New law doesn't stop Wake deputies from accepting woman's consular card

Posted October 30, 2015

— One of the six people arrested Thursday outside the governor's mansion during a protest of a new state law affecting undocumented immigrants gave Wake County authorities her Mexican consular card despite a provision in the law that says such forms of identification are no longer valid in North Carolina.

House Bill 318, dubbed the Protect North Carolina Workers Act, also prohibits any North Carolina county or municipality from restricting local law enforcement's ability to cooperate with federal immigration officials, requires state and local government agencies to use the E-Verify system to check the legal status of job applicants and contractors and limits food assistance for able-bodied, childless adults who are unemployed.

Upset that Gov. Pat McCrory ignored their pleas to veto the bill in recent weeks and signed it into law on Wednesday, more than 100 people protested outside the Executive Mansion, and six people chained themselves together in the middle of Blount Street, forcing police to divert traffic for more than two hours.

Martha Iliana Santillian-Carril, 32, Angeline Marie Echeverria, 47, Ivanna Christina Gonzalez, 24, Nayely Irais Perez-Huerta, 28, David Salazar-Montalvo, 47, and Maria Carmen Rodriguez, 30, were arrested and charged with impeding traffic and resisting, delaying or obstructing officers.

Rodriguez, a mother of three who has lived and worked in Raleigh for the past decade, is in the U.S. illegally and readily told deputies of her immigration status when she was booked into the jail. She also provided her consular card when asked for identification.

The new law bars government agencies from using consular or embassy documents to verify someone's identity or residence, but a change to its provisions that was included in a "technical corrections" bill that passed at the close of the legislative session gave law enforcement discretion in whether to accept such documents for identification.

"Yes, she did have an ID from the consulate. Yes, it was accepted. We'll accept any ID," Wake County Sheriff Donnie Harrison said. "We're going to accept it because that's what you tell us your name is, but we're going to continue to investigate and go through the process."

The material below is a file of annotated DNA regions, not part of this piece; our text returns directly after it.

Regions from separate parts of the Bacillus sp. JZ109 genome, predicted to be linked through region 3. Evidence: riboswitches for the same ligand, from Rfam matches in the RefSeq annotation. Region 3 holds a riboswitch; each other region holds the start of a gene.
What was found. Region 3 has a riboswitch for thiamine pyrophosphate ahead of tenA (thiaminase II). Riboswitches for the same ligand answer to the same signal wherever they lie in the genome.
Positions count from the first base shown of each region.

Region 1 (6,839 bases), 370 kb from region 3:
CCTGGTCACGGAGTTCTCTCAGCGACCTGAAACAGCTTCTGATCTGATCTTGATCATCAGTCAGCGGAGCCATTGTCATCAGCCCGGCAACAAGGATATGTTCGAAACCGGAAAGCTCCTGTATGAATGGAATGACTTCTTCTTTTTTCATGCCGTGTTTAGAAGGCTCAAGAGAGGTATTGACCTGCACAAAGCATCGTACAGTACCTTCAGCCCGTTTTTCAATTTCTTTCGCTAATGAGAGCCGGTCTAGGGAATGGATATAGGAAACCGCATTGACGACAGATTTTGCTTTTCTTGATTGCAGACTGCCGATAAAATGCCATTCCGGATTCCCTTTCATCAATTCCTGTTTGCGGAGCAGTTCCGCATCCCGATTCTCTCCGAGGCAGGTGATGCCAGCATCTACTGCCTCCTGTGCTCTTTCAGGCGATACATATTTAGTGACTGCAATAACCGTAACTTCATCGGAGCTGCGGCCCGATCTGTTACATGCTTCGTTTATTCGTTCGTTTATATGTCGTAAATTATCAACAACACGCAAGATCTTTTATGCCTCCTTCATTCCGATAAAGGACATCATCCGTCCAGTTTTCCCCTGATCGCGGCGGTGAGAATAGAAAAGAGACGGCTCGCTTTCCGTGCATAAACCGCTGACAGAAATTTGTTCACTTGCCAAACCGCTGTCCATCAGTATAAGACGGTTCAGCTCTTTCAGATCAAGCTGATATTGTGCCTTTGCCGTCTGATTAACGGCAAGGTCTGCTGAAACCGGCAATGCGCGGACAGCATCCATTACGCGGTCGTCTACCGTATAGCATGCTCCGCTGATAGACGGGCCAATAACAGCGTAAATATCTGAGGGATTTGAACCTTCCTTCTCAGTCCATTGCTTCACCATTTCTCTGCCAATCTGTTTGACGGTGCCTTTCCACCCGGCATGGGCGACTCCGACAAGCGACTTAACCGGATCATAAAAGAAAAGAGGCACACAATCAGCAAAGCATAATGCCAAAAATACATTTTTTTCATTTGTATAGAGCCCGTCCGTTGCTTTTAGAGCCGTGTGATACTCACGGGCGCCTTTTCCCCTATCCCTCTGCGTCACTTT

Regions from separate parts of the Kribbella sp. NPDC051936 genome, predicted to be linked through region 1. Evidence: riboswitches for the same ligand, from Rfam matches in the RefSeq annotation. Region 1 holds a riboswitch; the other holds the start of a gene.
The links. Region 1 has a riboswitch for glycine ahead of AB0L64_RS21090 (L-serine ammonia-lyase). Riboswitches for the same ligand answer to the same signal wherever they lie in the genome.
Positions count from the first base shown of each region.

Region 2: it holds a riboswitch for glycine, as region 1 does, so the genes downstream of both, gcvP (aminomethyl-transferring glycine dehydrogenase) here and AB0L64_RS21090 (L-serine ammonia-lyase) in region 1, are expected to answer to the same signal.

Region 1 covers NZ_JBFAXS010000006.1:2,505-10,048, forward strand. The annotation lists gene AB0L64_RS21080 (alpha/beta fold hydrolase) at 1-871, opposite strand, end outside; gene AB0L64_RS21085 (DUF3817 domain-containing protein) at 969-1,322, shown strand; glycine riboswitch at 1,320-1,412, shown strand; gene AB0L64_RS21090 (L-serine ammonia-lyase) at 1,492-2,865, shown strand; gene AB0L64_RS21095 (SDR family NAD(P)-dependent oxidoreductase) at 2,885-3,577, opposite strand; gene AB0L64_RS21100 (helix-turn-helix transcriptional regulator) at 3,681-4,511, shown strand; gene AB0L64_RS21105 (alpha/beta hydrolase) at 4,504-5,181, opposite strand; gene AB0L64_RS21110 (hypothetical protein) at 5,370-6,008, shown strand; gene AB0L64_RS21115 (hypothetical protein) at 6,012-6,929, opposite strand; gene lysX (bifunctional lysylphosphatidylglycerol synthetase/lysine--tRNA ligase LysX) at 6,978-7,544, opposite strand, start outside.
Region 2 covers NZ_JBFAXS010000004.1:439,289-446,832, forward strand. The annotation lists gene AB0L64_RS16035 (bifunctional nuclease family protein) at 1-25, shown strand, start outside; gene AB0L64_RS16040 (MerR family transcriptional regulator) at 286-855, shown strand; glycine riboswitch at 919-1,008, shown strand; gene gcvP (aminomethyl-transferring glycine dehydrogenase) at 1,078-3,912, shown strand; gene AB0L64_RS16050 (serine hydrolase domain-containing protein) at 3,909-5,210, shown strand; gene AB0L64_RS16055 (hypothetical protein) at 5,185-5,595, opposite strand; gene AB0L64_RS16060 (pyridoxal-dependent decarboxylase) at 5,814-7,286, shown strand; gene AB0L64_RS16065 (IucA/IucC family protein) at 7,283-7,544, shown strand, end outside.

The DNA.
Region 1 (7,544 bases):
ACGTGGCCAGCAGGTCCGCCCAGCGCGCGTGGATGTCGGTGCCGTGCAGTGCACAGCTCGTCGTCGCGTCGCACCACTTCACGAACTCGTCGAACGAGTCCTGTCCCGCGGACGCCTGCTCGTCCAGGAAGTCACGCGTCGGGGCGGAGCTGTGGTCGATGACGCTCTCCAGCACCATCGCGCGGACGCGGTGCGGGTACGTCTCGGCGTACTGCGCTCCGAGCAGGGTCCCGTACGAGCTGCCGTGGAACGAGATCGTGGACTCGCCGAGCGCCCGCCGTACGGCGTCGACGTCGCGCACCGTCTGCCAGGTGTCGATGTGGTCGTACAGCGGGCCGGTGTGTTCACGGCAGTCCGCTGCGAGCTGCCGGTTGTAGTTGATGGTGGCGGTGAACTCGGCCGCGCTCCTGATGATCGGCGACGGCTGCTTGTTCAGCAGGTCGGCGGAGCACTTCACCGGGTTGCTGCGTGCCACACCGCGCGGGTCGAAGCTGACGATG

Harrison says Rodriguez was questioned through the 287(g) program, which allows local law enforcement officers trained by U.S. Immigration and Customs Enforcement to obtain information about someone's immigration status, and her name was run through the ICE database.

Rodriguez and the other protesters were then released. Harrison said his deputies working in the 287(g) program focus on violent offenders, and Rodriguez wasn't flagged when her name was put in the database.

Harrison supports the new law, saying that, too many times, ID cards from a consulate aren't credible, which makes it difficult for his deputies to identify people.

"I wish there was a process where the undocumented could get some type of paper if they're going to work here, live here, be law-abiding citizens, to speed the process up. It would help us tremendously," he said.


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  • Mick Flynn Nov 6, 2015
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    Why does wral never have any of the latest news on their site, take down some articles in a day, and yet leave stuff like this under latest news for weeks at a time?

  • David Pepper Jr. Nov 2, 2015
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    She is a chig. Throw her back over the line.